3
$\begingroup$

"The points $(0,0),\;(a, 11), \text{ and } (b,37)$ are vertices of an equilateral triangle. Find the product $ab$."

I'm not sure how to start this problem. I of course drew out an equilateral triangle with those points, but i'm not sure what information I can draw from them. We know that the sides all have equal length obviously. I'm not sure what to do.

$\endgroup$
  • $\begingroup$ You are wrong, the lengths are calculated as $\sqrt{(x_1-x_2)^2+(y_1-y_2)^2}$ $\endgroup$ – enzotib Jul 13 '14 at 14:31
  • $\begingroup$ Edited appropriately. $\endgroup$ – nyaameow Jul 13 '14 at 14:34
5
$\begingroup$

Use complex numbers. Notice that: $$b+37i=(a+11i)e^{i\pi/3} \Rightarrow b+37i=\frac{1}{2}(1+\sqrt{3}i)(a+11i)$$ Comparing the imaginary parts: $$37=\frac{1}{2}(\sqrt{3}a+11) \Rightarrow a=21\sqrt{3}$$ Comparing the real part: $$b=\frac{1}{2}(a-11\sqrt{3})\Rightarrow b=5\sqrt{3}$$ Hence, $$\boxed{ab=315}$$

$\endgroup$
3
$\begingroup$

I guess we obtain the following equations:

$a^2+11^2 = b^2+37^2$

$a^2+11^2 = (a-b)^2 + (37-11)^2$

These simplify to:

$a^2-b^2 = 1248$

$2ab = b^2 + 555$

We can solve the second equation for $a$, and obtain $a=\frac{b^2+555}{2b}$. Substituting this into the first equation, we obtain:

$\left(\frac{b^2+555}{2b}\right)^2 - b^2 = 1248$

Multiplying by $4b^2$, this becomes:

$(b^2+555)^2 - 4b^4 = 4992b^2$,

or:

$3b^4+3882b^2-308025=0$

Now we can use the quadratic formula to obtain:

$b^2 = \frac{-3882\pm\sqrt{3882^2+4\cdot 3\cdot 308025}}{6}$

We need a positive answer, so we choose the plus sign, and get:

$b^2= 75 \\ b = 5\sqrt{3} \\ a^2 = 1323 \\ a=21\sqrt{3}$

Finally, we want the product $ab$, which equals $5\sqrt{3}\cdot 21\sqrt{3} = 315$

$\endgroup$
1
$\begingroup$

Let the angle between $(a,11)$ and the $x$-axis be $\theta$. $$\begin{align}d\cos\theta&=a\\d\sin\theta&=11\\d\cos(\theta+\pi/3)&=b\\d\sin(\theta+\pi/3)&=37\end{align}$$ Do you know how to expand $\cos(\theta+\pi/3)$?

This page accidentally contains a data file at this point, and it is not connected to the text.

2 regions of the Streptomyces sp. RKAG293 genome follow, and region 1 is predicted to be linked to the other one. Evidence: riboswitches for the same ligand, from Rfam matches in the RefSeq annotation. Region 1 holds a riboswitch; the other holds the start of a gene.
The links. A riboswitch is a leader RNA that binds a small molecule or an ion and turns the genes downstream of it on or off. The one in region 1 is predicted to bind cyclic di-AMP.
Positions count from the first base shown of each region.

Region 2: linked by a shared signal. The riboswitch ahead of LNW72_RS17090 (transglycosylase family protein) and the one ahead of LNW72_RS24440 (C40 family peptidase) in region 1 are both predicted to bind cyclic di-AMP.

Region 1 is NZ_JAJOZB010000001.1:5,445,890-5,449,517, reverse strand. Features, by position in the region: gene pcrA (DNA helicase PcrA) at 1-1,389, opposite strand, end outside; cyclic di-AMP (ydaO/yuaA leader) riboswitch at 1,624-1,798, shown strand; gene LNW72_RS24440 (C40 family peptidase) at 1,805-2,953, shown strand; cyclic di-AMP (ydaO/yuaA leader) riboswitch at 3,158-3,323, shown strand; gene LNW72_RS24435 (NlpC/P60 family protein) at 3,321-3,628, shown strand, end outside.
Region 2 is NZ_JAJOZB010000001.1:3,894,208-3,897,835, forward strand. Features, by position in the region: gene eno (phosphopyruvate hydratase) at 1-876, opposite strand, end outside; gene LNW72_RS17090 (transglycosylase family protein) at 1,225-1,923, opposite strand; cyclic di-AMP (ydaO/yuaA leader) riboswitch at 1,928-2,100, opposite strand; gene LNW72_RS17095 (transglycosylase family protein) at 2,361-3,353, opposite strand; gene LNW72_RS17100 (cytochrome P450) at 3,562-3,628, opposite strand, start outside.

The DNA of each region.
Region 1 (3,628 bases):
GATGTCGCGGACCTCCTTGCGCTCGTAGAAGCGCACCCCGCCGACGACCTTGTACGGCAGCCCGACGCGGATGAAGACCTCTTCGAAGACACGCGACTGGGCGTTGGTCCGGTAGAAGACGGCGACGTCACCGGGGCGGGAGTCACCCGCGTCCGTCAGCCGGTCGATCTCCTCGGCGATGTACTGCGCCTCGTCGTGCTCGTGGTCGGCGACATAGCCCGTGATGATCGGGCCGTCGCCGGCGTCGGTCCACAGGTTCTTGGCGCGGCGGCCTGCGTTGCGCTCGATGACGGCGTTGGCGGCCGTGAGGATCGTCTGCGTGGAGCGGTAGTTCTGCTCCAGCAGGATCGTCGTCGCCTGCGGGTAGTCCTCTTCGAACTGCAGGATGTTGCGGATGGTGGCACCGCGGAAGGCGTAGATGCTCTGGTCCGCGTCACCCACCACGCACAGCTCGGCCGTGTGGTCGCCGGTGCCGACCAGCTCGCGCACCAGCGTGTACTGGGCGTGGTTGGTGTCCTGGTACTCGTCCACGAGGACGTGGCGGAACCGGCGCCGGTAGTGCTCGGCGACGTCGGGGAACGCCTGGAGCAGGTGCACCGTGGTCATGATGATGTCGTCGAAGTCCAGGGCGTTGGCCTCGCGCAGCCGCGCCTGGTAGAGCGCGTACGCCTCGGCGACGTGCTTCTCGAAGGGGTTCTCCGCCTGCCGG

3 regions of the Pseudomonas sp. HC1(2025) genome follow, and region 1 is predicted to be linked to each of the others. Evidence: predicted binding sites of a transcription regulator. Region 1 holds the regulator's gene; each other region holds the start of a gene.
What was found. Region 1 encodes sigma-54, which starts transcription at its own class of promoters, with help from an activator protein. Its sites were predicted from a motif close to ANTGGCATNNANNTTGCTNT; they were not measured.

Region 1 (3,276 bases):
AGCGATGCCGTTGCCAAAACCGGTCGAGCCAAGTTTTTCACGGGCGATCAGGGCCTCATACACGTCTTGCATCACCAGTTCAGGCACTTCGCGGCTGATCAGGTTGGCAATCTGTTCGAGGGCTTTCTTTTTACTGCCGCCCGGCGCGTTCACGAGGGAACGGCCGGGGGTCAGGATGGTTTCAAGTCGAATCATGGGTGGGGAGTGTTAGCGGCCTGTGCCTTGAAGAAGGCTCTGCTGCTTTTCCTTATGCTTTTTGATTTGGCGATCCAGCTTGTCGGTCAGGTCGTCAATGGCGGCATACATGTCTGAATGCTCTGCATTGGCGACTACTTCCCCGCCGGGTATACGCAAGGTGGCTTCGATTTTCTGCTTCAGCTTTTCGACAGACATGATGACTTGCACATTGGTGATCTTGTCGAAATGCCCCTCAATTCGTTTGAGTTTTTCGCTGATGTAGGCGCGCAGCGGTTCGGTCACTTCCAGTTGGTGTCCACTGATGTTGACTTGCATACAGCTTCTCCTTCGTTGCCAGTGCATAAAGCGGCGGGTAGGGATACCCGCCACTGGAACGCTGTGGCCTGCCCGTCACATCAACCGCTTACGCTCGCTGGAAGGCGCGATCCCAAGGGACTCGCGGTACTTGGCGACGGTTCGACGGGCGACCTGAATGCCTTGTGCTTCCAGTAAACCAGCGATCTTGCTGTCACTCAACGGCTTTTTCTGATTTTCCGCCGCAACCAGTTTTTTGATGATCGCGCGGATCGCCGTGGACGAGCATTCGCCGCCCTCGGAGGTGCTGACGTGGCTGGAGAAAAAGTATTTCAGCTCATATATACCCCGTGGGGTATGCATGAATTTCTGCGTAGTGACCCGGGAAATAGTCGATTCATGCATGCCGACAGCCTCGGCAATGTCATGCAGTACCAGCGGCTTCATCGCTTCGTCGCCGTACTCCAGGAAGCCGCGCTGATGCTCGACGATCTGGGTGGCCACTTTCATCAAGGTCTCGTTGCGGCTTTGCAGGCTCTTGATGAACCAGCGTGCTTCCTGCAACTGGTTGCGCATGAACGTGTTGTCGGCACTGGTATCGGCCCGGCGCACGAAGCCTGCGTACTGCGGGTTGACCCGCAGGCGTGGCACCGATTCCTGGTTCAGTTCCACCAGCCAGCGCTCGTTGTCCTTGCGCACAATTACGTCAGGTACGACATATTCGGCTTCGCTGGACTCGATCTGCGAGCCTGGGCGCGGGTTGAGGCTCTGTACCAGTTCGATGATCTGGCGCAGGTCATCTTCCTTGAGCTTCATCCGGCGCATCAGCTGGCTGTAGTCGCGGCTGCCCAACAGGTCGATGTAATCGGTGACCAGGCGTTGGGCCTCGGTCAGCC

$\endgroup$
  • $\begingroup$ What does you mean by $d$? $\endgroup$ – nyaameow Jul 13 '14 at 15:03
  • $\begingroup$ Sorry, $d$ is the length of the triangle's side. $\endgroup$ – Empy2 Jul 13 '14 at 15:11
0
$\begingroup$

By Pythagoras, the squares of the three side lengtsh are $a^2+11^2$, $b^2+37^2$ and $(a-b)^2+26^2$. Equate these.

$\endgroup$
  • $\begingroup$ I am sorry, But how are we using pythogoras theorem on an equilateral triangle. Everyone on this question is using it. I think I am missing some thing. Can you please elaborate? $\endgroup$ – MonK Jul 14 '14 at 18:47
  • 1
    $\begingroup$ We are using the Pythagorean theorem to calculate the distance between two points in $\mathbb{R}^2$, nothing more than that. $\endgroup$ – Jack D'Aurizio Jul 21 '14 at 1:21

Your Answer

By clicking “Post Your Answer”, you agree to our terms of service, privacy policy and cookie policy

Not the answer you're looking for? Browse other questions tagged or ask your own question.